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Beveridge 2.0: Tax Justice Symposium

Rising concerns about income and wealth inequality have prompted renewed attention to questions about the role of the tax system in delivering a fair society. Within the social sciences, researchers from different disciplines have adopted a variety of normative and explanatory frameworks for thinking about ‘tax justice’; however, these perspectives have rarely been connected with one another.

This symposium invites scholars from economics, law, philosophy, sociology, anthropology and political science to explore a wide range of tax justice questions: from the social acceptability of different taxation schemes to what shapes public demand for tax justice and its relation to tackling inequality; from the role of elites in influencing tax policy to pressing challenges in relation to tax evasion, corporate taxation and inheritance tax.

 Symposium Agenda

Tuesday 3 May 2022
9:00am - 5:00pm (BST)


Arrival (and coffee for in person participants)

9:10am – 9:15am

Opening Remarks

Francisco Ferreira (International Inequalities Institute, LSE)

9:15am – 10:30am

Session 1

Frank Cowell (Department of Economics, LSE) – Tax Justice, Inequality and Progressivity 

View slide presentation.

Mike Savage (Department of Sociology, LSE), Katharina Hecht (Universität Konstanz), Kate Summers (Department of Methodology, LSE) – Why isn’t there more support for progressive taxation? A sociological contribution to the wider debate

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Luna Glucksberg (International Inequalities Institute, LSE) - Elites and inequality: plutocratic philanthropy in the UK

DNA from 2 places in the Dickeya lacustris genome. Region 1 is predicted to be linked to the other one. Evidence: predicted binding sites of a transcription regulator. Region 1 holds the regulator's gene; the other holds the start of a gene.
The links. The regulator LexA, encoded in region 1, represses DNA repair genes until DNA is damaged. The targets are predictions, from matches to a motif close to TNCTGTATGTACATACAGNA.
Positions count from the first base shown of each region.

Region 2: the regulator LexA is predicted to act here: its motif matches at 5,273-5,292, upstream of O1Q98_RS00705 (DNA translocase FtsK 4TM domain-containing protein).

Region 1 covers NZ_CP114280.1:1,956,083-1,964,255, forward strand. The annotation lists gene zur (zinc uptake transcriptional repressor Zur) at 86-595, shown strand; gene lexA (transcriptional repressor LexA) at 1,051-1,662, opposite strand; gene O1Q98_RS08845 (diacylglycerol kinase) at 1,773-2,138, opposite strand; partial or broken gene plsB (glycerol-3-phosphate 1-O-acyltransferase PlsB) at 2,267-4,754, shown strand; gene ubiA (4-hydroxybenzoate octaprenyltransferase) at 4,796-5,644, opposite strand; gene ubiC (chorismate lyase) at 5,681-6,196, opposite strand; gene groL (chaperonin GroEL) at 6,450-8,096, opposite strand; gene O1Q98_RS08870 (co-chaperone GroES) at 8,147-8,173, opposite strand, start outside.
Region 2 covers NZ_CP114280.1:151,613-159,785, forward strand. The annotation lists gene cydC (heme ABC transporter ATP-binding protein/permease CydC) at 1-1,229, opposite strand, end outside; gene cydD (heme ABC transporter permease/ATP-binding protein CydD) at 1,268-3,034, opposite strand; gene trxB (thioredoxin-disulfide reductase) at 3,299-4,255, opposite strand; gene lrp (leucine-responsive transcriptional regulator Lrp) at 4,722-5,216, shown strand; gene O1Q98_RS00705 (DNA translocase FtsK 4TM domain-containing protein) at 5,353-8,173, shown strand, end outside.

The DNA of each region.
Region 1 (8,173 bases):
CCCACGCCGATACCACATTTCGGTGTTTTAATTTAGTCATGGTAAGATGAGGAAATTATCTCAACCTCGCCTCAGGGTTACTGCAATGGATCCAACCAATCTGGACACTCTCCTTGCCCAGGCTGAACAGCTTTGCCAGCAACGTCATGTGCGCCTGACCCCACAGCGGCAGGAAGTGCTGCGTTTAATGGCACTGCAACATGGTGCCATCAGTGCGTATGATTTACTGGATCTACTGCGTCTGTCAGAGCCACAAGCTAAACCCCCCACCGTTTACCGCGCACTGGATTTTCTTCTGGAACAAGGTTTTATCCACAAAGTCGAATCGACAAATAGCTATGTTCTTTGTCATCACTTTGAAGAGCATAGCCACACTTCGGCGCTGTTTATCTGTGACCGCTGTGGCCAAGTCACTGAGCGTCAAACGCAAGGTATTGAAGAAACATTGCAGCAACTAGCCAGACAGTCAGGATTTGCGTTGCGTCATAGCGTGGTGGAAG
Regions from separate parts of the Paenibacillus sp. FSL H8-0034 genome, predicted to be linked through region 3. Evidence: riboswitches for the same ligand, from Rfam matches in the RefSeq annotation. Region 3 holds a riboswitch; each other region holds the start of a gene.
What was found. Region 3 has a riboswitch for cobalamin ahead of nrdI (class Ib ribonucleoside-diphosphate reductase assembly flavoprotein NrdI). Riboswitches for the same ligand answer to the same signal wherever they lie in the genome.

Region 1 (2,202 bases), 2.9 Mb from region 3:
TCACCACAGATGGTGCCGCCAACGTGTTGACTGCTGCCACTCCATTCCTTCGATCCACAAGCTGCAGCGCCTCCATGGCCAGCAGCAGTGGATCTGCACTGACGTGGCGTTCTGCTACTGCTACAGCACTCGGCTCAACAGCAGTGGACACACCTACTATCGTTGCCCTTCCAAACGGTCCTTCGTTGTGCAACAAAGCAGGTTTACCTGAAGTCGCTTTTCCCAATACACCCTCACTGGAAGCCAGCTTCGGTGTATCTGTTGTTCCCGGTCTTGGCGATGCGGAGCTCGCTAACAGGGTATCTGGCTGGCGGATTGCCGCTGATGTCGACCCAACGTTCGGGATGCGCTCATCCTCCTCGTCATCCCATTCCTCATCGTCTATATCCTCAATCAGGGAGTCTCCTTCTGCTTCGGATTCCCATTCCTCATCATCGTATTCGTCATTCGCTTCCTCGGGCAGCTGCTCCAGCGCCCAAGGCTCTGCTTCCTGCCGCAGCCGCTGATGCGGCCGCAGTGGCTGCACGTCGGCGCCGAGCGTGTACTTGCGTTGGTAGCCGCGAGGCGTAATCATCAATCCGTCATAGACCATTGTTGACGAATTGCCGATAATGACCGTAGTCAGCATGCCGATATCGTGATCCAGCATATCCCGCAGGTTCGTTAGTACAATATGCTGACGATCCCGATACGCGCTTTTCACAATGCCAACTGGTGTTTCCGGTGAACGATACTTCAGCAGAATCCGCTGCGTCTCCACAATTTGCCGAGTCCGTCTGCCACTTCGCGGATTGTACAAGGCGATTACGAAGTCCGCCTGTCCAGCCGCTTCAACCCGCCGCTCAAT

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10:30am – 11:00am

Coffee break

11:00am – 12:15pm

Session 2

Andrew Summers (LSE Law School) – Is it possible to tax the super-rich?

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Camille Landais (Department of Economics, LSE) – Can Inheritance Taxation Promote Equality of Opportunity?

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Mukulika Banerjee (Department of Anthropology, LSE) – Some Speculative Explanations for India’s Inexplicable Tax Gap

12:15pm – 1:30pm


1:30pm – 2:45pm

Session 3

Jonathan Hopkin (Department of Government, LSE) – The politics of Tax Justice in Democracies: Redistribution Beyond Median Voter Theorem

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Tove Maria Ryding (European Network on Debt and Development – EURODAD) and Alex Voorhoeve (Department of Philosophy, LSE) -  Is the New OECD Corporate Tax Deal Fair?

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Mike Devereux and John Vella (Oxford University) – Issues of Justice in Taxing Corporate Profit

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2:45pm – 3:15pm

Coffee break

3:15pm – 4:30pm

Session 4

Daniel Reck (Department of Economics, LSE) and Jeanne Bomare (Paris School of Economics) – Tax Evasion by the Wealthy: Lessons from Recent Research and Emerging Challenges

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Ravi Kanbur (Cornell University) and Santiago Levy (Latin American and Caribbean Economic Association) – The Social Acceptability of Alternative Tax and Transfer Schemes

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Nora Lustig and Valentina Martinez Pabon (Tulane University) – Universal Basic Income, Taxes, and the Poor

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4:30pm – 5:00pm

General Discussion and Closing Remarks


Beveridge 2.0: Redefining the Social Contract is a programme hosted by the LSE School of Public Policy that aims to bring the LSE community together with the intent of exploring important policy questions, fostering dialogue across disciplines and identifying avenues for collaborative cross-disciplinary research.

The School of Public Policy is an international community where ideas and practice meet. Our approach creates professionals with the ability to analyse, understand and resolve the challenges of contemporary governance.

The International Inequalities Institute at LSE brings together experts from many LSE departments and centres to lead cutting-edge research focused on understanding why inequalities are escalating in numerous arenas across the world, and to develop critical tools to address these challenges